The United States has issued an announcement declaring a public health emergency as the spread of the coronavirus from Wuhan in China continues to spread throughout the world.

Health and Human Services Secretary Alex Aza made the announcement on Friday, Jan. 31, and said there are other travel restrictions also to be put in place, to go into effect from 5 p.m. ET on Sunday, Feb. 2. This will mean anyone who has visited Hubei Province in China over the past two weeks, is required to be quarantined for up to 14 days.

The government is implementing these temporary measures to increase the ability to “detect and contain” the coronavirus, said Aza. “The actions we have taken and continue to take, complement, complement the work of China, and the World Health Organization, to contain the outbreak within China,” said Aza.

Aza also said those who have been in any other part of China during the past 15 days will need to go through health screenings at a select number of ports of entry and may be required to undergo self-quarantine to ensure they don’t pose any health risk to the public.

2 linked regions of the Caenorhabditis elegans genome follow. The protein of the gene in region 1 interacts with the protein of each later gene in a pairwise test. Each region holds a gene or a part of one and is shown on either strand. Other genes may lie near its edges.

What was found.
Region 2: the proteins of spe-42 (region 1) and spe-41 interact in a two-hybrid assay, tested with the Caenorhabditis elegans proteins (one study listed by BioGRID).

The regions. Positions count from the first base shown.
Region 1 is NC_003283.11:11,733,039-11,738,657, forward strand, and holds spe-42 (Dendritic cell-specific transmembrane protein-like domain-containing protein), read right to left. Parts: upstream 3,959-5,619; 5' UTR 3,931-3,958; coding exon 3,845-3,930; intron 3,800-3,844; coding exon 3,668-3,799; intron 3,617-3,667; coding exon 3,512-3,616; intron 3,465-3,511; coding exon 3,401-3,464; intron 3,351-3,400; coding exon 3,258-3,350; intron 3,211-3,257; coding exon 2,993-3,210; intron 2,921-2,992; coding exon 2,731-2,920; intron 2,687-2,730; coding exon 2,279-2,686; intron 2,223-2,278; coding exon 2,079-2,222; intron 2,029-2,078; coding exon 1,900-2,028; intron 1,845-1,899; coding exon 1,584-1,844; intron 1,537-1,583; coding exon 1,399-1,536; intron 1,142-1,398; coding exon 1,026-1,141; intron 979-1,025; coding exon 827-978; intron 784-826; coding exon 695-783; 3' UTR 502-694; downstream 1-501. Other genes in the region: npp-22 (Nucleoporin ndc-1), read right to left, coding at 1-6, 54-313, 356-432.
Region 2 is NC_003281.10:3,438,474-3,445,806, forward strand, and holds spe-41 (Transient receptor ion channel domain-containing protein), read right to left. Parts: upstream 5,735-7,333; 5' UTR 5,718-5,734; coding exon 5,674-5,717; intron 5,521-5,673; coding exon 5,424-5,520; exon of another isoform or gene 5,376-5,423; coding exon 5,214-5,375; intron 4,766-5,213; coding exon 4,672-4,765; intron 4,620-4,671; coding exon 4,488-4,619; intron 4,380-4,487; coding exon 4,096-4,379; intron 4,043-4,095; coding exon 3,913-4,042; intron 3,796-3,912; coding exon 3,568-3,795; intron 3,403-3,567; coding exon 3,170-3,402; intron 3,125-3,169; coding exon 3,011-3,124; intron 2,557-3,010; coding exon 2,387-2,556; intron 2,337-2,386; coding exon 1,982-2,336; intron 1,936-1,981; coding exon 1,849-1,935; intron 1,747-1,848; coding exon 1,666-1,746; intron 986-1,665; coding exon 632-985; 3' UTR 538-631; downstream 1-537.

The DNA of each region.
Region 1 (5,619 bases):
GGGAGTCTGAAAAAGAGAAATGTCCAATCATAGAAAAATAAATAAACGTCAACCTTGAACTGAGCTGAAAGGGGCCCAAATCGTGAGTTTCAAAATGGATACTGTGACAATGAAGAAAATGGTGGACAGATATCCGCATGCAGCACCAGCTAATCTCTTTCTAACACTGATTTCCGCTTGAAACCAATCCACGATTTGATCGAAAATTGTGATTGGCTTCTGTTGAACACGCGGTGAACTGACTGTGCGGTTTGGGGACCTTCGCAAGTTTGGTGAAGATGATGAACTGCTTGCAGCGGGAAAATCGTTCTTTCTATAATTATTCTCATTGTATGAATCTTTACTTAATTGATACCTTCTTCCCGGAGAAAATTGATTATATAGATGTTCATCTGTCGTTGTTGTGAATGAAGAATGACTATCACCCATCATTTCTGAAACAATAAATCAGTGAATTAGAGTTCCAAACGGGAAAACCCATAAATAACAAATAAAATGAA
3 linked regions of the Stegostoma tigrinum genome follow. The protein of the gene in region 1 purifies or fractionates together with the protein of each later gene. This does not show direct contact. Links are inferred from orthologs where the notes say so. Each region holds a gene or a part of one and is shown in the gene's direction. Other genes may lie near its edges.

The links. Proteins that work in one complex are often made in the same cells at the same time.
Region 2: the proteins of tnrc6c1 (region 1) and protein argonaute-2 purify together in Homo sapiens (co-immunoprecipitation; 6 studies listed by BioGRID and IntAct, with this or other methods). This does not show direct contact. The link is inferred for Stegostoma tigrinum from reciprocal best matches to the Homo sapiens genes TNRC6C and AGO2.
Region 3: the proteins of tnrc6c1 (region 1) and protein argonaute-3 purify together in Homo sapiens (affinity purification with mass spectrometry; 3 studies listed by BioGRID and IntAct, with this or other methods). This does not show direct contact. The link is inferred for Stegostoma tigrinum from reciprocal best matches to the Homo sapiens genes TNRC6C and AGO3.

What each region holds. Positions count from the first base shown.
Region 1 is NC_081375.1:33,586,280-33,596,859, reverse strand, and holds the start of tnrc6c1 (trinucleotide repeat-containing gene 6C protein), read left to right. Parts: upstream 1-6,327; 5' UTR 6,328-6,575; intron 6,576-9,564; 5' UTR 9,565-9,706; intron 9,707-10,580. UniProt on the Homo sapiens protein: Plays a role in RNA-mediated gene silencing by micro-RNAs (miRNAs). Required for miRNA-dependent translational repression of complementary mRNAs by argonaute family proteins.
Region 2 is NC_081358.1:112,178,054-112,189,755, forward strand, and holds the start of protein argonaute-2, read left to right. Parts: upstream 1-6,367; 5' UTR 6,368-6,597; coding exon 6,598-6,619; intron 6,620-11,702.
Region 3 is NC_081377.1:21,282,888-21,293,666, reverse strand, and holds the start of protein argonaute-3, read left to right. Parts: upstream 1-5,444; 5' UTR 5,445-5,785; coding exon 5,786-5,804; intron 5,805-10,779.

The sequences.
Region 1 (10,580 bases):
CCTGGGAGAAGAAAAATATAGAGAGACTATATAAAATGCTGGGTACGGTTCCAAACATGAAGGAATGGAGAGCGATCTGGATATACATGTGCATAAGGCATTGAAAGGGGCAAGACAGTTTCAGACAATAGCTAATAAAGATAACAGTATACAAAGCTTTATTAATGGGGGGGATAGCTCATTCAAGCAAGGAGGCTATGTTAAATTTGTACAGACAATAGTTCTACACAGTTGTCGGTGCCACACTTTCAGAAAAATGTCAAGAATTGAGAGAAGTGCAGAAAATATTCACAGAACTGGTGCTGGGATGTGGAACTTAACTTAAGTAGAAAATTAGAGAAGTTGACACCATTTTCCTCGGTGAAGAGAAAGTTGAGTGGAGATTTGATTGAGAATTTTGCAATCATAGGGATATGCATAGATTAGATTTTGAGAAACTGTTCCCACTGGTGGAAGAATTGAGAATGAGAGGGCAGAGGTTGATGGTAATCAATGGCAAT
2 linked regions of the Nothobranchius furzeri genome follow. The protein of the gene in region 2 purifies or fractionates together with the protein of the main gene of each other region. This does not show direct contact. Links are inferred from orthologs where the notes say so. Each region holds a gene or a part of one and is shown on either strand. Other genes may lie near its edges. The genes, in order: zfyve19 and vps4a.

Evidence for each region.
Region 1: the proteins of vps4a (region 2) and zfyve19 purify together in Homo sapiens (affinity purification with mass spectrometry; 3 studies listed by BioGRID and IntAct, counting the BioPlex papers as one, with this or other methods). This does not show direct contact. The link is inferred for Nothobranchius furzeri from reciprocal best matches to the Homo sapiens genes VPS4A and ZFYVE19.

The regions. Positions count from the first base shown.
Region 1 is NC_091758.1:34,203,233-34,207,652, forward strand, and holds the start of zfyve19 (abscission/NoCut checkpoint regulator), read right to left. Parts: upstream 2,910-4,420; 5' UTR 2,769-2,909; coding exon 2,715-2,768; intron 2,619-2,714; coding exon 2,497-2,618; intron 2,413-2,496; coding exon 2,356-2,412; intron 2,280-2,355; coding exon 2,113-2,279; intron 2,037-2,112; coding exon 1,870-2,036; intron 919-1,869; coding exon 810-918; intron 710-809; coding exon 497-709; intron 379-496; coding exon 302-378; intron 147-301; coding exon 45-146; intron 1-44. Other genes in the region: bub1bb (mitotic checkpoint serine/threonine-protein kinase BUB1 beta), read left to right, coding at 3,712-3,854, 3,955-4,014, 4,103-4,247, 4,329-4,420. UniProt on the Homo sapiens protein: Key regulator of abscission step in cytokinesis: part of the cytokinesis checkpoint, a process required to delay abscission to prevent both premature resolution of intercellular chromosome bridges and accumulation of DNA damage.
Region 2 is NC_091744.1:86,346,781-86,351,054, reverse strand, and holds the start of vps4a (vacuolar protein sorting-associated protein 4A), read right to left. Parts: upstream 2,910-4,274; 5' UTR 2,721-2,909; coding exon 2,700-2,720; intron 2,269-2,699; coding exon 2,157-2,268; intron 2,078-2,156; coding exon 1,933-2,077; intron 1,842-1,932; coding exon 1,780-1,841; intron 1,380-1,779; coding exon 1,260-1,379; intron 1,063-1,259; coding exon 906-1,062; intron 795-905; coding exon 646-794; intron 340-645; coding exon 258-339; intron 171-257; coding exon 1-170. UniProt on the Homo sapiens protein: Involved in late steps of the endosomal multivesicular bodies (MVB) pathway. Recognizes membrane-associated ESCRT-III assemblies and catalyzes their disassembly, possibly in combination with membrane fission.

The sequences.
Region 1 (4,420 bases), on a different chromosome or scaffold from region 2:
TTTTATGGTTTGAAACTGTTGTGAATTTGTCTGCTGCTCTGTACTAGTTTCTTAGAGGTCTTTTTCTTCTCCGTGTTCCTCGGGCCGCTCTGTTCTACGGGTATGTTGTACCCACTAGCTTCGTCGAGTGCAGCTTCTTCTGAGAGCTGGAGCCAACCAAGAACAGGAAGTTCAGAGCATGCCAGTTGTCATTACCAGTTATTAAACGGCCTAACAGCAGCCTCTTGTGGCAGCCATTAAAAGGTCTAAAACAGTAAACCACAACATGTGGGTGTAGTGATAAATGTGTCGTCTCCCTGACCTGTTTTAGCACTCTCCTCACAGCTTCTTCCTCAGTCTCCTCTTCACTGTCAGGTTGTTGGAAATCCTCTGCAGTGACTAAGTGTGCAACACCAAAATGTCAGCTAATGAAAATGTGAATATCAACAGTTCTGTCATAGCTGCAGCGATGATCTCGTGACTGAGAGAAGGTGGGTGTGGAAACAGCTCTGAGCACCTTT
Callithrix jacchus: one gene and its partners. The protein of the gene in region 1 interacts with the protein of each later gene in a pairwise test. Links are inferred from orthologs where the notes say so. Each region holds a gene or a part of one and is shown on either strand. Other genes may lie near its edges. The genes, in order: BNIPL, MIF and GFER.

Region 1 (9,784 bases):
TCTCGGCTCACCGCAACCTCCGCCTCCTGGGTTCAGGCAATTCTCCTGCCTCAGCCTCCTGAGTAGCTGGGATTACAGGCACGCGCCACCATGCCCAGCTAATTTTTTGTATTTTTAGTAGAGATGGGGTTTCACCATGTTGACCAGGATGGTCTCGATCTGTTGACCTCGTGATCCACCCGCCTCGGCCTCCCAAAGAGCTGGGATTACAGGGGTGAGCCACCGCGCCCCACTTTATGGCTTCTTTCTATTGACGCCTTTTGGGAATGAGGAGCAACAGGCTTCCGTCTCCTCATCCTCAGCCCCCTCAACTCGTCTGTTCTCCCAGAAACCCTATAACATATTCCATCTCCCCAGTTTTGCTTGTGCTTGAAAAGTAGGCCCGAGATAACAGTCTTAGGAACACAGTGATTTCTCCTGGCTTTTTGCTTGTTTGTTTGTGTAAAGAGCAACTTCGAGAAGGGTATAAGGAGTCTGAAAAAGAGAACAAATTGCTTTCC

In addition, President Trump signed a proclamation to suspend travel arrangements of foreign nationals who have been in China during the past two weeks, in order to help stop the spread of the coronavirus to the United States. The temporary ban does not apply to permanent U.S. citizens or immediate family members of U.S. citizens.

The coronavirus has infected almost 10,000 people, mostly in Hubei Province, with the death toll standing at 213. These are the official numbers, however, it is feared the real figures are much higher.

The WHO declared the outbreak a global emergency on Thursday, Jan. 30, after the number of coronavirus cases spiked more than tenfold in a week.

“The main reason for this declaration is not because of what is happening in China but because of what is happening in other countries,” WHO Director-General Tedros Adhanom Ghebreyesus said in a press conference in Geneva on Thursday, The Associated Press reported.

“Our greatest concern is the potential for this virus to spread to countries with weaker health systems, which are ill-prepared to deal with it,” he said.